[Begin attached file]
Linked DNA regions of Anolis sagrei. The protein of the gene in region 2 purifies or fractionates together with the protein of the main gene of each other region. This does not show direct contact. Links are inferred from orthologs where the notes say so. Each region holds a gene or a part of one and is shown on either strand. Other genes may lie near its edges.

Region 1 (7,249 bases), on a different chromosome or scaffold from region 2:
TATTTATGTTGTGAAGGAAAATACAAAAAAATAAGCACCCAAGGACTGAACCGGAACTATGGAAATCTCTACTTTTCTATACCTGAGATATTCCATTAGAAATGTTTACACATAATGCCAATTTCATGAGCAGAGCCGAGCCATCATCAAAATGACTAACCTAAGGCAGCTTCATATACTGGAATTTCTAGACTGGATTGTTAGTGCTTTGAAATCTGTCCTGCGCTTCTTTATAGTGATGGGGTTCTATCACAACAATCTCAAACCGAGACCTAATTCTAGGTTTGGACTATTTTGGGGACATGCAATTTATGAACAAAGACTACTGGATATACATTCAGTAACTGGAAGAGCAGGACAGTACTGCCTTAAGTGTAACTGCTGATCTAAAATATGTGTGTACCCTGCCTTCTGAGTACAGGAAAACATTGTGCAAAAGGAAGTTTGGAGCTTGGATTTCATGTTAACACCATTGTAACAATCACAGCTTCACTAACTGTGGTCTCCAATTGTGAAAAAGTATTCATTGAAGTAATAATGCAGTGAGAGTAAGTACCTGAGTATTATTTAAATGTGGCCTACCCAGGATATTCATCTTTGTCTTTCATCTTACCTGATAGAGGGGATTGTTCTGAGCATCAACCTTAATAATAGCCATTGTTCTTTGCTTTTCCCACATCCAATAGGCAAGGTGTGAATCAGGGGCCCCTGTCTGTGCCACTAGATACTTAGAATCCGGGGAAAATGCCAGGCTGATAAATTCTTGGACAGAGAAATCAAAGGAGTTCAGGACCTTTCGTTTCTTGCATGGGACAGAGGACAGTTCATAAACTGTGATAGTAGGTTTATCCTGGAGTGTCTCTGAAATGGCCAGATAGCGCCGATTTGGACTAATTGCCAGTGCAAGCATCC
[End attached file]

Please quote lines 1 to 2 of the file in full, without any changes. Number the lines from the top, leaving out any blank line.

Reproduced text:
Linked DNA regions of Anolis sagrei. The protein of the gene in region 2 purifies or fractionates together with the protein of the main gene of each other region. This does not show direct contact. Links are inferred from orthologs where the notes say so. Each region holds a gene or a part of one and is shown on either strand. Other genes may lie near its edges.

Region 1 (7,249 bases), on a different chromosome or scaffold from region 2: